As I had discussed about Michael Mann before, much of the reaction to “Tetro” has been about Francis Coppola, who has often been one of the most frustrating directors of our time. Having directed four of the greatest movies I have ever seen (“The Godfather”, “The Godfather Part II”, “The Conversation” and “Apocalypse Now”), his work after the infamous production of “Apocalypse” has been marked by ambitious failures mixed in with a few downright embarrassing pictures to his resume. After “Apocalypse”, he only made a few movies that I enjoyed. “The Cotton Club” is still a very watchable movie with a nearly great cast (except for the leads Richard Gere and Diane Lane), but needed to be an hour longer than it was. I actually thought his adaptation of “The Rainmaker” was underrated, but, in the end, it still has the limitations of being a John Grisham adaptation. “Bram Stoker's Dracula” sort of works equally for its visual splendor and its camp value, while “The Godfather Part III” is a decent film that had absolutely no reason to be made.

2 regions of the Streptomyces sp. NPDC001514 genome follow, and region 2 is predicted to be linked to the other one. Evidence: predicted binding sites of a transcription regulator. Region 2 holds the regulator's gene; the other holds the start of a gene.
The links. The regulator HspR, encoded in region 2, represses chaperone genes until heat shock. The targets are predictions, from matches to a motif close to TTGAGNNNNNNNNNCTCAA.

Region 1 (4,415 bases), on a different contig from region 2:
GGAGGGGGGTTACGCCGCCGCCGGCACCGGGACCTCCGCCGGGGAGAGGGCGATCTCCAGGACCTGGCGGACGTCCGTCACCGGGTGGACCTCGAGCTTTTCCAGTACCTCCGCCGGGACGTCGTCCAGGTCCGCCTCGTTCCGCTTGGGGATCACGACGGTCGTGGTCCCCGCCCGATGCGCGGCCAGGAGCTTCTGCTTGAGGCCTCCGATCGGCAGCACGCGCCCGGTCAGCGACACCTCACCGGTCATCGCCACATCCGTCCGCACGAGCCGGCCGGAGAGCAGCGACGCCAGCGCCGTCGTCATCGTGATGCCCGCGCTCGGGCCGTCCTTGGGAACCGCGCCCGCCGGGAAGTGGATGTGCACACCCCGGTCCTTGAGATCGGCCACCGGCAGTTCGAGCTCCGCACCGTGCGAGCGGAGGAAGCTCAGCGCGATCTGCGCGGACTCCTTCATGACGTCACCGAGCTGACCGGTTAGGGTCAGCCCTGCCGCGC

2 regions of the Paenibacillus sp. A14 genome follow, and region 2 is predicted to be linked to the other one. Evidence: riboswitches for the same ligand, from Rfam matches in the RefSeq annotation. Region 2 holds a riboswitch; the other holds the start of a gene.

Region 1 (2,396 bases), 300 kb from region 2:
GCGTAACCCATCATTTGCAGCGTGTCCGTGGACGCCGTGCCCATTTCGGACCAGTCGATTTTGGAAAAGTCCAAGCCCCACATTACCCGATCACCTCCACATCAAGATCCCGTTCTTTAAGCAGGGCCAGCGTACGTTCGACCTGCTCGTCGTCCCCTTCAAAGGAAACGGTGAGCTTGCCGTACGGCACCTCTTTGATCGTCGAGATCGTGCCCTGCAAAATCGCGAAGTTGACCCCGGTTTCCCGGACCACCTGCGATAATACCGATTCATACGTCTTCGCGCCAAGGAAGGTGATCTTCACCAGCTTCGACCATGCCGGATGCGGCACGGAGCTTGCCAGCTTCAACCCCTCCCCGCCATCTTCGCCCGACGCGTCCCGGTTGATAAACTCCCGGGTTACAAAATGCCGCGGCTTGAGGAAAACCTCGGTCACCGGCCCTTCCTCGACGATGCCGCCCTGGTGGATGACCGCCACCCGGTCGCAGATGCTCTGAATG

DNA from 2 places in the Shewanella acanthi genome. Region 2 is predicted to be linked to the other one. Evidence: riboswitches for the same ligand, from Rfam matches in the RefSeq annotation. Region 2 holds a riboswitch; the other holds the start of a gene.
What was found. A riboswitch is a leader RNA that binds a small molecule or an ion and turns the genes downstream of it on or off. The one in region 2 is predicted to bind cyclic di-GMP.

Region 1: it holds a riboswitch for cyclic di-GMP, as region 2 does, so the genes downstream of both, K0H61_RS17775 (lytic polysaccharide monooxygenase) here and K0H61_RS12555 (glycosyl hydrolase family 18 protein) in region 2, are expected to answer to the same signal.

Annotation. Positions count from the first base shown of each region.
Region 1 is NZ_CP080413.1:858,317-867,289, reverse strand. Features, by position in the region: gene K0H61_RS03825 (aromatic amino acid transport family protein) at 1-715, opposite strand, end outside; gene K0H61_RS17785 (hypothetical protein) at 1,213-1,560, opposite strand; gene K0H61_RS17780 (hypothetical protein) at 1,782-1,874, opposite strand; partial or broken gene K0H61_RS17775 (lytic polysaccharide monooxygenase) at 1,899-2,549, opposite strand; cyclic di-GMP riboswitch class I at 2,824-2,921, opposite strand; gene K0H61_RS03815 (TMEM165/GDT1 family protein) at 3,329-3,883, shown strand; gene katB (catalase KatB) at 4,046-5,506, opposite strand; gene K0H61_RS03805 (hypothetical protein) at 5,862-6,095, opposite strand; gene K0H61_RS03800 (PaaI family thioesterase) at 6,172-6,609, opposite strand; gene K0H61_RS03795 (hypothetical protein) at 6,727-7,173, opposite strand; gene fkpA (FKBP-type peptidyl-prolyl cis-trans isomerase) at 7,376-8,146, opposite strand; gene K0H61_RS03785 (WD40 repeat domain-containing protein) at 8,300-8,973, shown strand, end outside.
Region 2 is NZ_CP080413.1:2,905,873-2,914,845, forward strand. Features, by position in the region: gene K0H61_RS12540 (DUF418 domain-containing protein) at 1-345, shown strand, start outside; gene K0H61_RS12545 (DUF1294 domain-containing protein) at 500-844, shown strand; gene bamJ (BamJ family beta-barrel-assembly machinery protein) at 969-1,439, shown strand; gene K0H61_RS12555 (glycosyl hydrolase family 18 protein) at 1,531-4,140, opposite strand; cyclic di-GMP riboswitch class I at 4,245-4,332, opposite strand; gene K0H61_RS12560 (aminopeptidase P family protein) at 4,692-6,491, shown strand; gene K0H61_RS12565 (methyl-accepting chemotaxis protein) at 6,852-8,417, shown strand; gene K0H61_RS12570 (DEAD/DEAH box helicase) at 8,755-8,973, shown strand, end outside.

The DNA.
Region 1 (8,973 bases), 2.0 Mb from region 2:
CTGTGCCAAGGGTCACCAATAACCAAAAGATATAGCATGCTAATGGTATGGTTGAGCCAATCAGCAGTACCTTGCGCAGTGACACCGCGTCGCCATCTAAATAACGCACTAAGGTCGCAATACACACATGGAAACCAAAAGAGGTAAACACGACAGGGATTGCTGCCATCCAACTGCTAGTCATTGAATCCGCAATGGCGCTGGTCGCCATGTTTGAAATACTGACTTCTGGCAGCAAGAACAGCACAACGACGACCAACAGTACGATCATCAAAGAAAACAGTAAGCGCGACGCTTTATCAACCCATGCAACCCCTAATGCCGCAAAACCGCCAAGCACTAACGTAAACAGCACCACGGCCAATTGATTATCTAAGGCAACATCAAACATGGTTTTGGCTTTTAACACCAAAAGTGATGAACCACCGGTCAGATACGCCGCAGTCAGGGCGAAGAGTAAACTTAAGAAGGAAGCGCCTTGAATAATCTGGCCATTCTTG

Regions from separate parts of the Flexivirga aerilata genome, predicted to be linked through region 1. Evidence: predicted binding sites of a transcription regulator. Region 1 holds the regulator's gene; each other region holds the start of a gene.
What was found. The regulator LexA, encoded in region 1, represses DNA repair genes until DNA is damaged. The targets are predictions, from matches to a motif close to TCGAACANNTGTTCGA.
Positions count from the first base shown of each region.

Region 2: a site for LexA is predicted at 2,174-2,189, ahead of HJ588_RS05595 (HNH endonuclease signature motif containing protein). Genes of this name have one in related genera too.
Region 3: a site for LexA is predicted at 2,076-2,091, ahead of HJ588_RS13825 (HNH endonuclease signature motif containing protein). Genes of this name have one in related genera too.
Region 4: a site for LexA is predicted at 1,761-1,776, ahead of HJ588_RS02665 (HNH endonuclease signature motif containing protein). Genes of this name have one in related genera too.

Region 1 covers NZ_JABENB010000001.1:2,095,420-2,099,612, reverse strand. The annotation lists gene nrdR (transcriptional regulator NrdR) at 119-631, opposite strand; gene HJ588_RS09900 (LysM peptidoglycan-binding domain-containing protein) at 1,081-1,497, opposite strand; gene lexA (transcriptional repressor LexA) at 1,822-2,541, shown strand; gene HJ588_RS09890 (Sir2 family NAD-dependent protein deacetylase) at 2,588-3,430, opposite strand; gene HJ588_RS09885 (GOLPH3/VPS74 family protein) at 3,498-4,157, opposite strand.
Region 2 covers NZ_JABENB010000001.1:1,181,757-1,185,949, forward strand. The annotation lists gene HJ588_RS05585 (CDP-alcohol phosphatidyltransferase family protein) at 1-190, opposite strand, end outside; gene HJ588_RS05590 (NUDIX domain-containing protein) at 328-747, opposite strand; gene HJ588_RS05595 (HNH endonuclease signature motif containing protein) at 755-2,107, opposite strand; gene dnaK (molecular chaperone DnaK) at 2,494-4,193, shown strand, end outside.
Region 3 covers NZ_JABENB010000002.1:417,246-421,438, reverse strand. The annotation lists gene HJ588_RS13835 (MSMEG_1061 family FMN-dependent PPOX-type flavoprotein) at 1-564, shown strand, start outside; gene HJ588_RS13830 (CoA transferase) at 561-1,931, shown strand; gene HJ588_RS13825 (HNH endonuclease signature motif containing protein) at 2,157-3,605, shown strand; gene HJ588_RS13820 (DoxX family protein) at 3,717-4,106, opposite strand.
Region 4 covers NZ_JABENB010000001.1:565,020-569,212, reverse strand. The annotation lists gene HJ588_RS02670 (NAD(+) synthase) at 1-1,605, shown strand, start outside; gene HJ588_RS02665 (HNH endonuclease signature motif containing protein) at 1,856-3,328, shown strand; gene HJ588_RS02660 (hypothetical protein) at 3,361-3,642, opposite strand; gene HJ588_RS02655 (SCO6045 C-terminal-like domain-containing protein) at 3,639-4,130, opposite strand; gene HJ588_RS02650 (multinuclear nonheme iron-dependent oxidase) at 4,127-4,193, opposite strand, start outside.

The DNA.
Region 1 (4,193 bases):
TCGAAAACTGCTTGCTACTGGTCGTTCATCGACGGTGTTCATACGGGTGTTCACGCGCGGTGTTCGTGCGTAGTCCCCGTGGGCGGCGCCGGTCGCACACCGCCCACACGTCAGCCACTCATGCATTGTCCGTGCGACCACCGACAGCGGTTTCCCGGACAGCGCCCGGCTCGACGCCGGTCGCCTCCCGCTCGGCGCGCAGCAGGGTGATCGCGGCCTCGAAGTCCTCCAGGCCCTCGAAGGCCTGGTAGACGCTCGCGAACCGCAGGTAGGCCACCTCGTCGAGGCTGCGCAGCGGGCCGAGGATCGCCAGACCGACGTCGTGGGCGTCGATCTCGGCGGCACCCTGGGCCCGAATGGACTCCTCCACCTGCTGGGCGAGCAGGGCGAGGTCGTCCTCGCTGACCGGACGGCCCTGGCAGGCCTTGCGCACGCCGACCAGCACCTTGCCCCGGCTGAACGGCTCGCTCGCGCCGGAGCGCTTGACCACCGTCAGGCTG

Considering his career for the last 30 years, I was surprised by how much “Tetro” affected me. It had been a long time since any Coppola film had actually gotten under my skin. His films have often had the problem of standing outside its subject matter, afraid to bear his soul. He will often have allusions to his passions, but never lets you inside them, often choosing to serve the narrative rather than reveal that he deeply care about any of his characters. In “Tetro”, Coppola demonstrates he truly loves his characters, even the father Carlo, despite his destructive tendencies towards his brother and children.